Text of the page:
Big Tobacco in the Big Apple

How New York City Became the Heart of the Tobacco Industry
…and Anti Smoking Activism

Minority Arts Groups

Gene Borio on Judith Jamison’s, artistic director of the Alvin Ailey Dance Troupe, advocating against NYC’s Smoking Ban on behalf of Philip Morris (0:31)

“During Bloomberg’s administration, when he was going for a 100% smoking ban, Philip Morris told its fundees to go down to City Hall and to argue against the smoking ban. And Judith Jamison, artistic director of the Alvin Ailey Dance Troupe, took it upon herself to go downtown, got to City Hall, and argued against a smoking ban in favor of her funder, Philip Morris.”


“They speak your language”

Philip Morris magazine advertisement for the Alvin Ailey American Dance Theater, which it sponsored

“The Alvin Ailey American Dance Theater 30th Anniversary Tour is sponsored by Philip Morris Companies Inc.”

Newspaper advertisement

“Black publishers condemn efforts for tobacco ad ban”

United States Tobacco and Candy Journal, page 3
April 24-May 14, 1986

“Hallelujah! Black art makes a joyful noise to all the land”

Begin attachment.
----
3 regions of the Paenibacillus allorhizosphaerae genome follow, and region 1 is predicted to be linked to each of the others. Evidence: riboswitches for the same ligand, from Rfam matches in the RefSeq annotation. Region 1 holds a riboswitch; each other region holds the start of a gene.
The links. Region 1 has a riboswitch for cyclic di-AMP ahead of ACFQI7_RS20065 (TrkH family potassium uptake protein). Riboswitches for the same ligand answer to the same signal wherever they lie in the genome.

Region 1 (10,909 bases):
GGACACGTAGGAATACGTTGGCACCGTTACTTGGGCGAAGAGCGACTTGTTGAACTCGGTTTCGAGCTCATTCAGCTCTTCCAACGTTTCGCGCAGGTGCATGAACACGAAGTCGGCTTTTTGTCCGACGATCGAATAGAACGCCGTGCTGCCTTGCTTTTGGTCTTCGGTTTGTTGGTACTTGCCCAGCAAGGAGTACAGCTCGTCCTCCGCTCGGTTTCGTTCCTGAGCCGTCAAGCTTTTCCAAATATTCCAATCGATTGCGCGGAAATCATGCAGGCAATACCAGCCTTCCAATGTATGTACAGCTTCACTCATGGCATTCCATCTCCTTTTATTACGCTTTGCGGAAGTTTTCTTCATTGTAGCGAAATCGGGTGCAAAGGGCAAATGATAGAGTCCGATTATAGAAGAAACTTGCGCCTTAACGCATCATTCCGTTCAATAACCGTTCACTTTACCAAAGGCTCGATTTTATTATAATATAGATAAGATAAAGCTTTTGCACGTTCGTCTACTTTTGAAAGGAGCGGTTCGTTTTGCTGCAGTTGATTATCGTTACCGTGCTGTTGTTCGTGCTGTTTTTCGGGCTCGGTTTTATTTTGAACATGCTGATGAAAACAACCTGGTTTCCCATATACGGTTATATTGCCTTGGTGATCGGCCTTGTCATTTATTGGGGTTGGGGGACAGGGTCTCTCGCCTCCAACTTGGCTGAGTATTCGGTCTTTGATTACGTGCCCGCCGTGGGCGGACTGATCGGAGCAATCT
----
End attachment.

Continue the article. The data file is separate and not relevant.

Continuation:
Magazine advertisement for Philip Morris-sponsored art exhibition

“Benson & Hedges Blues Tonight 8pm”

Beacon Theatre marquee
Photograph by Alan Blum, MD

“Soar into the future”

Philip Morris magazine advertisement for the Alvin Ailey American Dance Theater

“Benson & Hedges Blues”

Philip Morris magazine advertisement for blues concerts it sponsored

“Together at Last”

Newspaper advertisement for Philip Morris-sponsored exhibition, “The Latin American Spirit: Art and Artists in the United States, 1920-1970”

“Alvin Ailey American Dance Theater”

Philip Morris advertising card for the Alvin Ailey American Dance Theater


Explore Culture, Tobacco and NYC with the Links Below

Or use the navigation bar to visit other sections of the Exhibition

Lucy color ad for Philip Morris 1953
Grease cover
precious legacy
the vatican collections
1986 Alvin Ailey Dance Theater Ad Sponsor PM 1
inside the whitney at pm

▼ Visit our Exhibitions on Art, Culture, and Tobacco with the links below ▼ 

Museum Malignancy - Tobacco Industry Sponsorship of the Arts

Museum Malignancy: Tobacco Sponsorship of the Arts, explores the ways in which Philip Morris has integrated arts sponsorship into its cigarette marketing and corporate image-burnishing. It also illustrates how art museums in particular have been willing partners in this effort.  Lastly, it highlights examples of activists and artists who have mocked or shamed leaders of museums for accepting tobacco industry sponsorship money. (Click Here)

Creativity in cigarette marketing reached its zenith in the 1980s when advertising agency owner and art collector Charles Saatchi thought of an entirely new kind of campaign to promote the brand Silk Cut. Inspired by the slashed canvases and punctured metal sculptures of artist Lucio Fontana, the visual puns for the words “silk cut” made it the best-selling cigarette brand in the UK. (Click Here)

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